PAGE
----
As a global technology leader, Ericsson has approached the developing automotive and transport industries with a focus on CASE, which stands for connected, autonomous, shared and electric.
The company recognises that it must stay ahead of a huge transformation, as new megatrends emerge in a newly connected world.
Claes Herlitz, Head of Connected Vehicles believes that, through its decades of expertise and experience, Ericsson is fully-prepared to continue its unrivalled success in the era of future mobility.
“We believe that Ericsson, as a leading ICT provider, has the technologies and know-how required by automotive and transport industries to be successful during this transformation, including connectivity, cloud computing, and service operations,” he says.
“On top of this, since vehicles will be one of the most important devices using mobile networks, we believe that the requirements from the automotive and transport industries will contribute to the development of future mobile network technologies.”
Herlitz adds that Ericsson’s main goal is to realise Network Aware Vehicles and Vehicle Aware Networks. And, as 5G continues to grow in popularity and accessibility, the company is ready for the new opportunities opening up in the transport sector.
5G Is Here
5G is, as the number suggests, the fifth generation of wireless communications technologies supporting cellular data networks. It has been tipped to revolutionise the transport industry through the ‘internet of things,’ which has introduced the ability to transfer data over a network without requiring human-to-computer interaction.
In what has seemed like a lifetime, we are finally starting to see large scale adoption, with almost every telecommunication service provider preparing its infrastructure to offer 5G functionality.
“Most of the connectivity-related requirements from the automotive and transport industries today can actually be fulfilled by LTE networks. However, 5G will provide significant improvements and will drive the innovations to create new use cases,” explains Herlitz.
The main benefits for 5G for the automotive and transport industries, he adds, are low latency communications, support a massive number of devices and lower cost per GB.
But what part does it have to play in smart cities/infrastructure?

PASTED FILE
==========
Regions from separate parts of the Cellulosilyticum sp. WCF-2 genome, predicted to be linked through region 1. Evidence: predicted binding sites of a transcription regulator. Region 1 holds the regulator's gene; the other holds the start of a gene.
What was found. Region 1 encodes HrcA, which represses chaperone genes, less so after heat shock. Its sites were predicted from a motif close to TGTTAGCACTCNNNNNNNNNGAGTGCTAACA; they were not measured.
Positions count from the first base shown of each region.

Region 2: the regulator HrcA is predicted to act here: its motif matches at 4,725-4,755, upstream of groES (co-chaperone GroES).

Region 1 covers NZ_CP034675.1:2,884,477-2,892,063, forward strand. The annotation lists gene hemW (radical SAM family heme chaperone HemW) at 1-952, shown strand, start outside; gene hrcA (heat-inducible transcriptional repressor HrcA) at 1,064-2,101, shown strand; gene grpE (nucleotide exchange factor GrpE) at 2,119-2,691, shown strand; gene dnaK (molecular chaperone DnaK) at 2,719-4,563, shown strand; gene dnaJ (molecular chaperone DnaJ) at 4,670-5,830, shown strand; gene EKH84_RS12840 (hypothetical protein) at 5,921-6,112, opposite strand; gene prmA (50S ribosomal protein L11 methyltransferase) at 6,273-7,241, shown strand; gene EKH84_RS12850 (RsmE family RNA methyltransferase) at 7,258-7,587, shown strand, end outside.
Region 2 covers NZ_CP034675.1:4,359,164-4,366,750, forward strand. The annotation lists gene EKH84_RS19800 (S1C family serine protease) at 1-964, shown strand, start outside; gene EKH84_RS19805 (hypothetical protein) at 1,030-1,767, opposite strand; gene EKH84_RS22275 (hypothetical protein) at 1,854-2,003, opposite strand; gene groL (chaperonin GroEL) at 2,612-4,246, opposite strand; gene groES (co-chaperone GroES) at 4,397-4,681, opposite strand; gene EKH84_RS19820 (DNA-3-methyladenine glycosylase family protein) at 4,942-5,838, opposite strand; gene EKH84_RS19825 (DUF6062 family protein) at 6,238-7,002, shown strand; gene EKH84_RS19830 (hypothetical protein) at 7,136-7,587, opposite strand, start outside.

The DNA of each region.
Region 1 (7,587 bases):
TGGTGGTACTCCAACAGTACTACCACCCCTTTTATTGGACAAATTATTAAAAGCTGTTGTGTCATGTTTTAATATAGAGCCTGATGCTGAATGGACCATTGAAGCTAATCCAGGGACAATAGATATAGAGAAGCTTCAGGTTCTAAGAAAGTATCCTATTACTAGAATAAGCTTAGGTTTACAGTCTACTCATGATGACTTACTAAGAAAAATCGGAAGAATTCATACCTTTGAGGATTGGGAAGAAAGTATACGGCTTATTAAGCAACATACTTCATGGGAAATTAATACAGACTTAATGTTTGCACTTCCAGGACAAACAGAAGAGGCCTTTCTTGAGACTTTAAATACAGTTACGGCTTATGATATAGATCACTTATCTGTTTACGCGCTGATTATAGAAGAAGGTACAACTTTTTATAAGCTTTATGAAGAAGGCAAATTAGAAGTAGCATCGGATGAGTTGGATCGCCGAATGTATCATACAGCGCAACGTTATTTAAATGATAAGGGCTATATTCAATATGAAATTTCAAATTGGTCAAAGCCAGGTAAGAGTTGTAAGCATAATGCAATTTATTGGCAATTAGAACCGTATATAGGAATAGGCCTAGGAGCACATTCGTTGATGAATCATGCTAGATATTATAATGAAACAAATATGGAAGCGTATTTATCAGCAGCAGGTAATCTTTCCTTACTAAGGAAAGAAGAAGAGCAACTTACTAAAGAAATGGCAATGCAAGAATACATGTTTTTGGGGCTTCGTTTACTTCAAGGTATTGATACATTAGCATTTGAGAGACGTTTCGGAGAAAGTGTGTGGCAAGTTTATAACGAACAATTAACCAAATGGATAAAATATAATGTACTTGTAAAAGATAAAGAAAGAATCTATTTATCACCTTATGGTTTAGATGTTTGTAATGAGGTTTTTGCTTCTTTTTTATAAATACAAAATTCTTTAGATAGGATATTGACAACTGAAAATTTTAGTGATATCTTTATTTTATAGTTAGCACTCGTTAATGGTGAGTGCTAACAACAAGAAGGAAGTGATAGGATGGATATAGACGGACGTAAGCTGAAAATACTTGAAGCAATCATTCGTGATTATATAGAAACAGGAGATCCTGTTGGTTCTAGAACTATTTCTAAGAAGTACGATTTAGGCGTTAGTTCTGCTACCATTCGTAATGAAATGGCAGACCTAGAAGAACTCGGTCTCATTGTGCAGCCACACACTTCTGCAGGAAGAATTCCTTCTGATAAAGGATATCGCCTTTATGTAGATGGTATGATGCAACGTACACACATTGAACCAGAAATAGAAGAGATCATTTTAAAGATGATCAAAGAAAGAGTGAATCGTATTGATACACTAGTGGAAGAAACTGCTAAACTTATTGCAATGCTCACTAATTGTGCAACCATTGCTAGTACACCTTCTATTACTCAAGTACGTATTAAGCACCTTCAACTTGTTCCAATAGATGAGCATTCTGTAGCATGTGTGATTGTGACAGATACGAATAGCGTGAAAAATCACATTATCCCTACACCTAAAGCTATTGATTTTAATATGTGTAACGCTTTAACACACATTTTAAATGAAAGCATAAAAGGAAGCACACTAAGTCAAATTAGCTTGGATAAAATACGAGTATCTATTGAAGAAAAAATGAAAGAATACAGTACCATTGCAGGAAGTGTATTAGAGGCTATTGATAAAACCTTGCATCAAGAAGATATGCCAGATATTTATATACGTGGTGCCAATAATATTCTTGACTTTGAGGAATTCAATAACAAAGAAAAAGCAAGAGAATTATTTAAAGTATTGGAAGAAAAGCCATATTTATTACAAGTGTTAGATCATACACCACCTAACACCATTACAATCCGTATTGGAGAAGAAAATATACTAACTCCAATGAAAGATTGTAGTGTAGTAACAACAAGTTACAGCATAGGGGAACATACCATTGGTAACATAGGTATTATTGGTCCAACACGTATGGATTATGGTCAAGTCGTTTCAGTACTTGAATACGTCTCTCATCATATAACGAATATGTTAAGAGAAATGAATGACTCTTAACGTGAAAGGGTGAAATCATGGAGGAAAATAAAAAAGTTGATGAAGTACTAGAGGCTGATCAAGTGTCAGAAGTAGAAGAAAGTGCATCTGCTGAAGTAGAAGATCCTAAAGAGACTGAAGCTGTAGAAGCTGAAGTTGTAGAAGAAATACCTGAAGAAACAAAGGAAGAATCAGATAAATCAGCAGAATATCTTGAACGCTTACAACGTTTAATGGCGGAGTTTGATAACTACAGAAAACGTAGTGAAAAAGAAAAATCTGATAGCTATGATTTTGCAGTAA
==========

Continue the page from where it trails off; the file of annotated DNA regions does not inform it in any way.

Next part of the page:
Well, these urban ecosystems need to thrive through collaboration and openness, which has been difficult to achieve in the past, whether that is the technology itself or the businesses that are protective over their systems.
“The current infrastructure needs require various industry players to collaborate and various devices to communicate with each other,” adds Herlitz. “Mobile networks will be a key enabler for this.”
And, when it comes to autonomous vehicles, mobile networks and communication between road users will be essential to improve the safety of future transport.
The goal is to not only achieve 5G-ready transport but also secure and protect it. Vehicles are now connected to the surrounding world, so it is vital that technology specialists like Ericsson secure 5G networks to protect the communication between the vehicle, network and cloud.
Herlitz calls this ‘everything-to-everything’ (E2E).
“5G is improving the security of networks, but to protect connected vehicles, E2E security needs to be considered, including inside the vehicle, network, and cloud security,” he says.
“We are working on E2E security solutions, where Ericsson can provide network and cloud security and our partners provide inside vehicle security.”
So, exciting times ahead for the industry. But when can we expect to see 5G in the sector and what will be the first applications?
Well, Herlitz says that the initial use cases for 5G will be around infotainment and over-the-air updates (OTA), which we will really kick off over the next year or so.
“We believe these types of services will start within 1-2 years,” he adds. “Vehicle-to-everything (V2X) and safety-related use cases will take more time since it will require 5G networks to have increased coverage. However, via using both 5G and LTE these use cases can be implemented faster.”
With the automotive industry experiencing a huge shift in moving from a product-centric approach to a customer-centric approach, businesses are being forced to alter their approaches and be more open to collaboration, especially in areas such as the telecommunications industry.
Through this, we could see a colossal impact in the market as many are moving too slow to keep up with the shift, and may not be able to adapt in time.
“During this decade, we believe that most companies will have to adapt – or not survive – and this will increase the speed of new technologies and innovation in the industry,” says Herlitz.
“We believe that this is bringing a lot of challenges, but also a lot of new opportunities.”